March of course is Iditarod month, and that race generates lots of interest in Alaska. Once again the race start was moved to Fairbanks because of trail conditions in the Alaska range. That eliminated the traditional stop in Takotna, an old mining village of about 50 residents near McGrath, and the site of a favorite memory from earlier dog races. This story involves a former ALO lawyer named Doug Dorland, now retired in Palmer. Doug was at the Mail Trail 202 in 1988 which started in McGrath and passed through Takotna on its return to McGrath. Another ALO attorney was acting as Race Marshall and showed up in Takotna in the latter part of the event.
Doug took the race official aside and said there was an attraction in the local tavern that needed to be checked out. Worried that there might be some rule violation in progress, the Race Marshall hurried to the small establishment, which had a bar long enough for about 6-8 folks. That night it was all men, except for the buxom bartender. After beers were ordered, it became quickly apparent what Doug had found interesting. Every few minutes, a patron would drop a couple bucks on the bar and the hostess would lift her shirt, which was her only garment above the waist. The view was momentary, but good enough to generate many return transactions. Doug was quick to point out that the price was two bucks for a double view, but one dollar for either left or right, and being a frugal man Doug suggested the half price deal, noting that the objects displayed seemed to be identical. The Race Marshall soon determined that no racers were present and thus no violations were involved, so he departed quickly after his fourth beer to enforce the race rules elsewhere. The Takotna tavern has since closed, and when the Iditarod does pass through the entertainment is limited to pies, steaks and good conversation. Some of that conversation surely involves long ago events at one of the most remote taverns in America.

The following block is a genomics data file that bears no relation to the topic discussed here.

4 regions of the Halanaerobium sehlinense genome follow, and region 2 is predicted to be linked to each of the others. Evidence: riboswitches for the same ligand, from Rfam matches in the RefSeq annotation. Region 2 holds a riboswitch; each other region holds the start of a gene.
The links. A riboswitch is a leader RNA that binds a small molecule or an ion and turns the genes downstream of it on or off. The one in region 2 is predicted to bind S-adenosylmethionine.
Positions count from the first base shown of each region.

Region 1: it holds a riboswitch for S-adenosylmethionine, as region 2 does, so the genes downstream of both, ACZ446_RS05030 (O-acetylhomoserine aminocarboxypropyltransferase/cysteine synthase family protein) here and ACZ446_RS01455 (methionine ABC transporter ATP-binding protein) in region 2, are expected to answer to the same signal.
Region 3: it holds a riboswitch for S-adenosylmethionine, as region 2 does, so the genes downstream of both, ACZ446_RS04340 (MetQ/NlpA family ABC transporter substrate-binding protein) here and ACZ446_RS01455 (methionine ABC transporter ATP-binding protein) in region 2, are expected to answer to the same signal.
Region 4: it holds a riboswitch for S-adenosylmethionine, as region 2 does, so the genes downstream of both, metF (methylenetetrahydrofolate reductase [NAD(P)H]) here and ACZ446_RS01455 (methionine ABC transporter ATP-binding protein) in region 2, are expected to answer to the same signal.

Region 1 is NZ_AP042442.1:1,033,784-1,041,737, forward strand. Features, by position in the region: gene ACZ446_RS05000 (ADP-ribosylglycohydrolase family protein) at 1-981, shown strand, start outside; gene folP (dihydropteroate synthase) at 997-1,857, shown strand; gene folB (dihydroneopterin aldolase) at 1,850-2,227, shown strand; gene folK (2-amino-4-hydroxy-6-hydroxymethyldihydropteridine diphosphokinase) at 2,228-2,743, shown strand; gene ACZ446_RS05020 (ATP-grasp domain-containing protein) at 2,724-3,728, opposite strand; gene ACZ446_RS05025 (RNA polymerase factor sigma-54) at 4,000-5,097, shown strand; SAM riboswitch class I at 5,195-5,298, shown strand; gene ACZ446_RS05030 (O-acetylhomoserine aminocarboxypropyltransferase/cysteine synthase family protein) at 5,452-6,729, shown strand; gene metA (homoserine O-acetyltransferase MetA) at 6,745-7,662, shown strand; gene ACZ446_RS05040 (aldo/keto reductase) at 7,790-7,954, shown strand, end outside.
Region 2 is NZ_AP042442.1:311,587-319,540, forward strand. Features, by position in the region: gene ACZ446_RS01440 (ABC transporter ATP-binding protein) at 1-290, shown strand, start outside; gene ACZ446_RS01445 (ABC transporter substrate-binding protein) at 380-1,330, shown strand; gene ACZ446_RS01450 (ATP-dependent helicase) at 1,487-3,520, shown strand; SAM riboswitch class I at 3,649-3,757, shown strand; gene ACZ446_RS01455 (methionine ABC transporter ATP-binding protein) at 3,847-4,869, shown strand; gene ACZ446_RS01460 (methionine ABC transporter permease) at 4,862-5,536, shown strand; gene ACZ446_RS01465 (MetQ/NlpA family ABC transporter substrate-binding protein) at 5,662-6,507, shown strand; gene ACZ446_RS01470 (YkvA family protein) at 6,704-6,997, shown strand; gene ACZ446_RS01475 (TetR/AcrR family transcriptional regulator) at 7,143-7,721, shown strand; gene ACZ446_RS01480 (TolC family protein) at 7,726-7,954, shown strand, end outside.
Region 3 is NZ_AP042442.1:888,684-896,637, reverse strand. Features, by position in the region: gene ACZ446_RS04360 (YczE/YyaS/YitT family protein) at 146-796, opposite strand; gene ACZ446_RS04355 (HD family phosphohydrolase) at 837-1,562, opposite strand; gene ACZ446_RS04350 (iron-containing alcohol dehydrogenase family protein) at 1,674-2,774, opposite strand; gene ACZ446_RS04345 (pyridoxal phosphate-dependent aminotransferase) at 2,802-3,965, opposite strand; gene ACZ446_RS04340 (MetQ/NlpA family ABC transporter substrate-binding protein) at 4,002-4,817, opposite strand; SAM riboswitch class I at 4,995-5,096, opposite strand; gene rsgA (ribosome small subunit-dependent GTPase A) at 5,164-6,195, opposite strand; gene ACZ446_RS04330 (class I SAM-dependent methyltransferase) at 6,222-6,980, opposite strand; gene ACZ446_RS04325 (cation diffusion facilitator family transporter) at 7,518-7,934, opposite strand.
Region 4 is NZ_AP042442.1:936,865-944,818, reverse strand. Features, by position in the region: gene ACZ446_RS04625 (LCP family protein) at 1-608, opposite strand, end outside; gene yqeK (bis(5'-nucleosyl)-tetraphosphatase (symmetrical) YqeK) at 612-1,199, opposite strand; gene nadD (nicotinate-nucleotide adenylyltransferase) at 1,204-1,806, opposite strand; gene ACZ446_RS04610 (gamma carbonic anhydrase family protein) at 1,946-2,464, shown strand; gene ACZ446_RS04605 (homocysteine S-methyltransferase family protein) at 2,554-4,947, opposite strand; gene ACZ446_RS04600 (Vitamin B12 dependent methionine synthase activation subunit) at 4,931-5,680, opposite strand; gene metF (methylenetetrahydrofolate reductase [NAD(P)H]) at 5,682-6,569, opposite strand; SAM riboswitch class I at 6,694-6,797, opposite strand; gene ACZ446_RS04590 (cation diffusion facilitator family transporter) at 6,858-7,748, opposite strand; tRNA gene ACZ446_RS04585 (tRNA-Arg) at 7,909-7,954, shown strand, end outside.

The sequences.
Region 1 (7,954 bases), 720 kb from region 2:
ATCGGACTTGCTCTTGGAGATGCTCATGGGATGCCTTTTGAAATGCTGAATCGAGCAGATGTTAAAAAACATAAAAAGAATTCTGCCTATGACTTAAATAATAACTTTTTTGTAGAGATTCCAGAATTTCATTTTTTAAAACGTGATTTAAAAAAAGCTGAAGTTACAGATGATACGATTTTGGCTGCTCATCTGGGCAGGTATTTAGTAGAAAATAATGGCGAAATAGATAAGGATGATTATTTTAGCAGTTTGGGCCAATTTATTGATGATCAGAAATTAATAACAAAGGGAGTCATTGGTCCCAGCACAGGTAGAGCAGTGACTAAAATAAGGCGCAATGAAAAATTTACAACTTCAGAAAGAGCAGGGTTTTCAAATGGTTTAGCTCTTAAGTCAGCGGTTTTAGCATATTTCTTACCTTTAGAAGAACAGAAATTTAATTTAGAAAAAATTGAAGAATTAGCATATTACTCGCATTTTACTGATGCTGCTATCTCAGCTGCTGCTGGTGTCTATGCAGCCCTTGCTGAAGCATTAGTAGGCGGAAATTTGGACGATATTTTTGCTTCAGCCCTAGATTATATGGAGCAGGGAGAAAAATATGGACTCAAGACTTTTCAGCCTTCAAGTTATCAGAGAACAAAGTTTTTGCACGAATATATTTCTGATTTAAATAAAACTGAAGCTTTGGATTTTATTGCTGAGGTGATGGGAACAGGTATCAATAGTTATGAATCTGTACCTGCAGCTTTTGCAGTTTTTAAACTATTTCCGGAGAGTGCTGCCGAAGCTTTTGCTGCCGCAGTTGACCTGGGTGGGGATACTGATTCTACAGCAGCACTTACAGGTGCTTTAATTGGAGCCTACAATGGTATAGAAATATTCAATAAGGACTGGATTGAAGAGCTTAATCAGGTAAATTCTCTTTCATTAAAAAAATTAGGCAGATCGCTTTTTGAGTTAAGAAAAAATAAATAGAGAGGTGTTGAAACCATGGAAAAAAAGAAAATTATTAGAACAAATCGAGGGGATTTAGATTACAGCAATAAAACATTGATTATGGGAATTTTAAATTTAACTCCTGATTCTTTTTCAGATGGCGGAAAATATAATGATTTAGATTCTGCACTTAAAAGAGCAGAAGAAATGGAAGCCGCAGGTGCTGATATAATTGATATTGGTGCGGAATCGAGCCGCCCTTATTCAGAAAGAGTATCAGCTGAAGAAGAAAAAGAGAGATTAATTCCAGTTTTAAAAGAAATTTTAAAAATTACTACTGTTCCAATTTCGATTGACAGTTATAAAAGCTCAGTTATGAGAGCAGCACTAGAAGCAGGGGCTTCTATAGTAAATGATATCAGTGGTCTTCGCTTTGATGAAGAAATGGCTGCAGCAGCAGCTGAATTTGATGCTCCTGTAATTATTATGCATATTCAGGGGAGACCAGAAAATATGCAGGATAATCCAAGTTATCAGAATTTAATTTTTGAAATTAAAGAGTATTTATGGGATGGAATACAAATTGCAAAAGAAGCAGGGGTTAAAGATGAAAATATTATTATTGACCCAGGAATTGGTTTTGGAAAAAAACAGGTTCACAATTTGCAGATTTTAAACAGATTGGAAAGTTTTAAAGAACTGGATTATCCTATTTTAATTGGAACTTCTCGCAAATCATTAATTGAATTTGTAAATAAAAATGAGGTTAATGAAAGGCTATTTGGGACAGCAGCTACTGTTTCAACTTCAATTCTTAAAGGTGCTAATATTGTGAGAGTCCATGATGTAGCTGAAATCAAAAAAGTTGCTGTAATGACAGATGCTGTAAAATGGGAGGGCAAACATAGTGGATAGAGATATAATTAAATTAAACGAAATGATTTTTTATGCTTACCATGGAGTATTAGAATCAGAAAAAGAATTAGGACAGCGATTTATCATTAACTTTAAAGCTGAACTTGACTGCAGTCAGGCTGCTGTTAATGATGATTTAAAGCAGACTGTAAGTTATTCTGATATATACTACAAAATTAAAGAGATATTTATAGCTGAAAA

The Bethel area had one of its best winters in recent years with snow and decent temps right up until April. That allowed for many local races, including the final one where Granddaughter Mary won the the last official K300 event entered by a Dog Farm team. They ended a streak dating back to 1980 where the Dog Farm entered a team in every event sponsored by the K300(counting K300 weekend as one event). Think that through for a moment. Every event.
Even with a moderately cold winter, the ice pack continued to disappear in the Arctic. That is a major concern for folks living in the area, because much of their lives are linked to the ocean ice.
Earlier this year a fool with a gun killed the only wood bison to visit the Bethel area in history. Recently a different fool killed a couple of musk ox hanging around just north of Bethel. Lots of people were traveling out to observe the animals, and the reaction around town was not kind to the shooters. Too bad the musk ox didn't try this move.
If you like to follow the Iditarod you might enjoy this classic video of the 1979 race where OFDF made its debut.